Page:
Embodied Carbon

With carbon as such a hot topic and at the front of our minds so often, it is important to consider the impact of embodied carbon in all forms of construction. This is no different when designing, manufacturing, and installing balconies. It is now mandatory in many countries to build properties as ‘net zero ready’ by 2030. With this date now rapidly approaching and with a global focus on achieving net zero carbon emissions by 2050, reducing the embodied carbon in construction is a method of working towards that goal.

What is embodied carbon and where is it found?

Embodied carbon refers to the carbon dioxide (CO2) emissions produced in the fabrication of materials and eventual construction during the lifecycle of a building or type of infrastructure.

Fabrication of building materials can create CO2 emissions. Legacy materials such as concrete may become significant contributors to carbon emissions. Whilst generally the materials making up the frame and structure of a building are the primary contributor, the transport of those materials to the site on which they are being installed can also be a contributing factor.

Embodied carbon is the carbon footprint of a project, building or piece of infrastructure before it becomes operational. It refers to the history of carbon emissions. It can also refer to any carbon emissions produced up until the handover of the building such as burning fuel on a commute, cooking a meal in the office, or even powering a laptop used to communicate amongst the project staff.

How can you save on embodied carbon?

There are various ways to reduce the embodied carbon in construction. By tackling the amount of embodied carbon in a project at the design phase, projects can be greener and save drastically on the carbon emitted in the process.

During the fabrication of construction materials, it is possible to limit the carbon intensity of materials used. For materials with high carbon footprints such as aluminium, careful use is key, but not perilous. Aluminium has a high volume of embodied CO2  per tonne, but the relatively small weight used per balcony means that emissions can be kept to a very low level. As such, it is reasonable to use any material in a design, but when using it, it may be pertinent to keep the volume of it used to a minimum.

Though recycled materials can be difficult to obtain and may not offer guaranteed structural performance, it is advisable from an emissions perspective to recycle and reuse materials. This cuts down on the energy used on virgin/raw material and so reduces embodied carbon in a final product drastically. Reclaimed material, or even content with highly recycled value, is very important in metals. By reusing materials, it is possible to cut down embodied carbon by up to four times.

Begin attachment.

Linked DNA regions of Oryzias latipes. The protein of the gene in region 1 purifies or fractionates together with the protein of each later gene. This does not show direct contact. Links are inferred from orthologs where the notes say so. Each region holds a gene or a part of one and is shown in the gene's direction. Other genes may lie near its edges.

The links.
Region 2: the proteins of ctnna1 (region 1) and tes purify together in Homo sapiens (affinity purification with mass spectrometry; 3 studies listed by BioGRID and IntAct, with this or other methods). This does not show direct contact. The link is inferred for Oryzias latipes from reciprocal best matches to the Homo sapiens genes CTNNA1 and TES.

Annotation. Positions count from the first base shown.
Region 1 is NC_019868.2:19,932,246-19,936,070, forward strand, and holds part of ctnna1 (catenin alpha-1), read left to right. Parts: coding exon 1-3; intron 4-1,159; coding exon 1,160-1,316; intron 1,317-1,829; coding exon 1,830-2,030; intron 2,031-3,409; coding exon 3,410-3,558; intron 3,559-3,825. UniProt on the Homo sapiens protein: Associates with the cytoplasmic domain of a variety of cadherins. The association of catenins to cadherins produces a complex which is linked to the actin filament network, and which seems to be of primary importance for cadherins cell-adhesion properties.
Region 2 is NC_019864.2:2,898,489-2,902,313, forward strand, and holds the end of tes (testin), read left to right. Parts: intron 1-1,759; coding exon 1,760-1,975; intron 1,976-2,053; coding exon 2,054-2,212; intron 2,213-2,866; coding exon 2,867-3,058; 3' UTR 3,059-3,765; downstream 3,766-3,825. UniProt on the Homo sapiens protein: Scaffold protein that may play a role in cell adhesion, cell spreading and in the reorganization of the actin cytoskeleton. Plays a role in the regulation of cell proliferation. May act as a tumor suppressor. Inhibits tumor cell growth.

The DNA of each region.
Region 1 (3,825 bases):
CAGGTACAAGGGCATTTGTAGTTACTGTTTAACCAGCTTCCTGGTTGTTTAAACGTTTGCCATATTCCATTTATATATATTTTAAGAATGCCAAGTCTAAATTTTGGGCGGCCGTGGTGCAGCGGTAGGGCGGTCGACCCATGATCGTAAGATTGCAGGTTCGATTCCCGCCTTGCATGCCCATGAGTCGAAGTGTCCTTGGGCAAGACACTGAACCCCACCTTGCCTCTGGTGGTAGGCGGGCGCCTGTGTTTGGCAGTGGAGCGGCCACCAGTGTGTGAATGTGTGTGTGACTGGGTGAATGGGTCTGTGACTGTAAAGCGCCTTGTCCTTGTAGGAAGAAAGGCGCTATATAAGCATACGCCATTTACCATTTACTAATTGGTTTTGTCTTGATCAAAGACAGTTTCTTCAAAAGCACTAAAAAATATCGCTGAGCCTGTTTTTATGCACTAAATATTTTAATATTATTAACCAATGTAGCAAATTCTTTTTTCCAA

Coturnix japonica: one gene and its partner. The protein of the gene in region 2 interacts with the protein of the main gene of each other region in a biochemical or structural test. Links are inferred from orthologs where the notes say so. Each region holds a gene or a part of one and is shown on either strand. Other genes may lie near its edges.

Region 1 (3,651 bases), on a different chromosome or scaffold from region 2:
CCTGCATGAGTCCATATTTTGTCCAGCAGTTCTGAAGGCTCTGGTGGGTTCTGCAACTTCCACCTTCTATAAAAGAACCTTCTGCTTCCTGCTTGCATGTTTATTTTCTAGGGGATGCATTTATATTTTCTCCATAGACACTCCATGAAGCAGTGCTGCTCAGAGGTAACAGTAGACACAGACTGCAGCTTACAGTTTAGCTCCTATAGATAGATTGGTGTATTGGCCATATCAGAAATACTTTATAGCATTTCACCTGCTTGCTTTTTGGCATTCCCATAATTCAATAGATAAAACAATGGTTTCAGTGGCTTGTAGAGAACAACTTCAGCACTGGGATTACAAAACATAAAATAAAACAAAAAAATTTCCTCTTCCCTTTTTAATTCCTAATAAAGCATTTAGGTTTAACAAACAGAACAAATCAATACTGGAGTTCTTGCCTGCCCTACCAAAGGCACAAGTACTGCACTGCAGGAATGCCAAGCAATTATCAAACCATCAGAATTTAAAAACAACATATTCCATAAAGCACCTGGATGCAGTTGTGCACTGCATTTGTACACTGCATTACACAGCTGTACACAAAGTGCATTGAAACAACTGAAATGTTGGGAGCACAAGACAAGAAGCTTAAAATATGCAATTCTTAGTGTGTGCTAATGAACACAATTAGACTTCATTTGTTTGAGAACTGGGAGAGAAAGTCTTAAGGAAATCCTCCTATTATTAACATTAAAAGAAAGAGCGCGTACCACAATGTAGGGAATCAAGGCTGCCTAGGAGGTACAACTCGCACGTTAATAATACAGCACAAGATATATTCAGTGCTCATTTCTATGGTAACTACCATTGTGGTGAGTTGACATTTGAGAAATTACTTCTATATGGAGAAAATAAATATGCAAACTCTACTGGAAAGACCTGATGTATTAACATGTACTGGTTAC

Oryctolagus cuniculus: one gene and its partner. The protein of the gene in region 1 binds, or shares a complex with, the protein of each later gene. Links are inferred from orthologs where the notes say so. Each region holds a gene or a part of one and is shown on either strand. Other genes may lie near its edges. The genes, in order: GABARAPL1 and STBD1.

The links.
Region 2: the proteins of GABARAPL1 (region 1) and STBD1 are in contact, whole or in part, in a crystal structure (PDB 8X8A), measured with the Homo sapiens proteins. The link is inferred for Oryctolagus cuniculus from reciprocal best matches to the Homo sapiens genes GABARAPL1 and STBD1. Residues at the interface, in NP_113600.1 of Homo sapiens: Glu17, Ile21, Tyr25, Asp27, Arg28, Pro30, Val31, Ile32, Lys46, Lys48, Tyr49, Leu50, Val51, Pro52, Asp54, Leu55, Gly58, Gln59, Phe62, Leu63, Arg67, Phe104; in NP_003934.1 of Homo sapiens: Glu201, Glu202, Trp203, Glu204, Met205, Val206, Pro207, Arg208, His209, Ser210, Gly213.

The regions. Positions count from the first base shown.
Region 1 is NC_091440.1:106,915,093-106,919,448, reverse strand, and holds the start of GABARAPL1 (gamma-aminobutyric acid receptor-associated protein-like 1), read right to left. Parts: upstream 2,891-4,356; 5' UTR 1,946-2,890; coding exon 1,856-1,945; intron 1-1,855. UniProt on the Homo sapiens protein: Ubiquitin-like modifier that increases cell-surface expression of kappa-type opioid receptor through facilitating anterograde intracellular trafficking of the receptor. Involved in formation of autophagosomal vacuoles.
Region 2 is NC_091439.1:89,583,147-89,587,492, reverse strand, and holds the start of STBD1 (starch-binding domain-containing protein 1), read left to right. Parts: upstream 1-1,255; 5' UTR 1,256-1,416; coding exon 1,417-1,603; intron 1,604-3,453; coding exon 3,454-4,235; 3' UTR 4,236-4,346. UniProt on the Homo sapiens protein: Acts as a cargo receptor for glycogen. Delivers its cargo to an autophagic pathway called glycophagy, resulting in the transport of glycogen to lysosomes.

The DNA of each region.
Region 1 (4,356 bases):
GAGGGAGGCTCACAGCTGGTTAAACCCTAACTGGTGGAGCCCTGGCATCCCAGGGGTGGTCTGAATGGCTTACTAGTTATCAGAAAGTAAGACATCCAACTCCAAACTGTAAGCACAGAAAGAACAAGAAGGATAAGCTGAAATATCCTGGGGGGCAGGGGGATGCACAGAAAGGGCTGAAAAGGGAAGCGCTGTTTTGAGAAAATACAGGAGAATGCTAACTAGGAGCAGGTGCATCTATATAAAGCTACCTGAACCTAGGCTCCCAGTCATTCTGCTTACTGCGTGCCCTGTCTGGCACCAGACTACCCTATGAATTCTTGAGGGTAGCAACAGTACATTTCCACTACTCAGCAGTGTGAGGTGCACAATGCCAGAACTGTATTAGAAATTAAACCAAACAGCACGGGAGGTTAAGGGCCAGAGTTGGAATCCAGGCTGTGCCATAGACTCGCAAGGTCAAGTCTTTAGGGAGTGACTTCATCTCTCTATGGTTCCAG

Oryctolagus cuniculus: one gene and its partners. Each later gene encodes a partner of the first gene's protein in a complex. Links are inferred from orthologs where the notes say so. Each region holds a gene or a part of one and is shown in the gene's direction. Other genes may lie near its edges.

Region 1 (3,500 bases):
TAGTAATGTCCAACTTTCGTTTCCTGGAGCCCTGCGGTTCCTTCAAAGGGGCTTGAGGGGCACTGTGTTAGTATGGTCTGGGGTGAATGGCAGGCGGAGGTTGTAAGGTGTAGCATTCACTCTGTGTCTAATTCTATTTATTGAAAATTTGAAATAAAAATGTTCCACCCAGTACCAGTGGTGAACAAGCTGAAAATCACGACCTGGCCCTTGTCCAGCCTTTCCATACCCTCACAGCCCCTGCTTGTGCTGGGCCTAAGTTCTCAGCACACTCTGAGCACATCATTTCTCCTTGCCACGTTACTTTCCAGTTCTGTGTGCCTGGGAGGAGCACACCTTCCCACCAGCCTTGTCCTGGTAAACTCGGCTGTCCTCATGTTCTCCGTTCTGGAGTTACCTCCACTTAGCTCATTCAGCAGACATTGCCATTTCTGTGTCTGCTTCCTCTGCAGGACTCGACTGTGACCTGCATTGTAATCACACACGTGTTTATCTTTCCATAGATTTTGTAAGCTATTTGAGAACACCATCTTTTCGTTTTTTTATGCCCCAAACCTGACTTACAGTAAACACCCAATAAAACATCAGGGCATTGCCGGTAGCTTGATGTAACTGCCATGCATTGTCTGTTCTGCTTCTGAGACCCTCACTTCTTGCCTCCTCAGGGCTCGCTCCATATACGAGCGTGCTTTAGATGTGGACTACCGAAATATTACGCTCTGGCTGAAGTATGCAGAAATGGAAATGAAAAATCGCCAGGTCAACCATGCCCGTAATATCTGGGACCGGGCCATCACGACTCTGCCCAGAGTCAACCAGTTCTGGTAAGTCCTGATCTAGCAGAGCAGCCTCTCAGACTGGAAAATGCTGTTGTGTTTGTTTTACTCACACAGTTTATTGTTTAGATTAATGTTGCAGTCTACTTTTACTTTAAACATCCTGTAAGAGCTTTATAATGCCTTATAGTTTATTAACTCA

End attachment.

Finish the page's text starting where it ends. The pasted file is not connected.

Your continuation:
Aluminium balconies vs Concrete balconies

The qualities of aluminium and concrete balconies can differ greatly, and each has its situational benefit. But when considering embodied carbon, aluminium balconies have an advantage.

Aluminium balconies can be manufactured to be lightweight – approximately 30% the weight of a concrete alternative – and therefore provide a reduced number of brackets connected back to the façade of the building. This, in turn, reduces the carbon emissions in extra construction, in extra materials used for fabrication and reduces the risk of cold bridging – meaning excess operational carbon is avoided from the outset.

Further to this, Sapphire’s Glide-On™ Cassette® system increases the speed of installation, cutting down on transport, working and crane hours. Each of these contains some embodied carbon to a degree – the emissions from the combustion engine of a car or van, or emissions from running a crane for an extended period of days – the Glide-On™ Cassette® system can only be used with an aluminium frame due to its light yet rigid nature, reducing emissions from the outset.

Making science-based choices to positively impact your embodied carbon

Understanding the principles of embodied carbon is crucial. Simply put, the less material used, the less embodied carbon. In many cases, this can also lead to less operation carbon as an added benefit. To assist you, we offer:

  1. Product EPDs for your balcony, for a scientific study of many of your scenarios.
  2. An easy-to-digest whitepaper on carbon in balconies.
  3. An initial design consultation at no extra cost to look at reducing carbon in your project whilst making sure interfaces, efficiency and cost are optimised.

Embodied carbon is something to be considered heavily in the manufacture and installation of balconies. By reducing the embodied carbon in the product and materials used, the UK will have a stronger chance of fighting climate change and tackling hurdles toward the net zero carbon emission goal in 2050.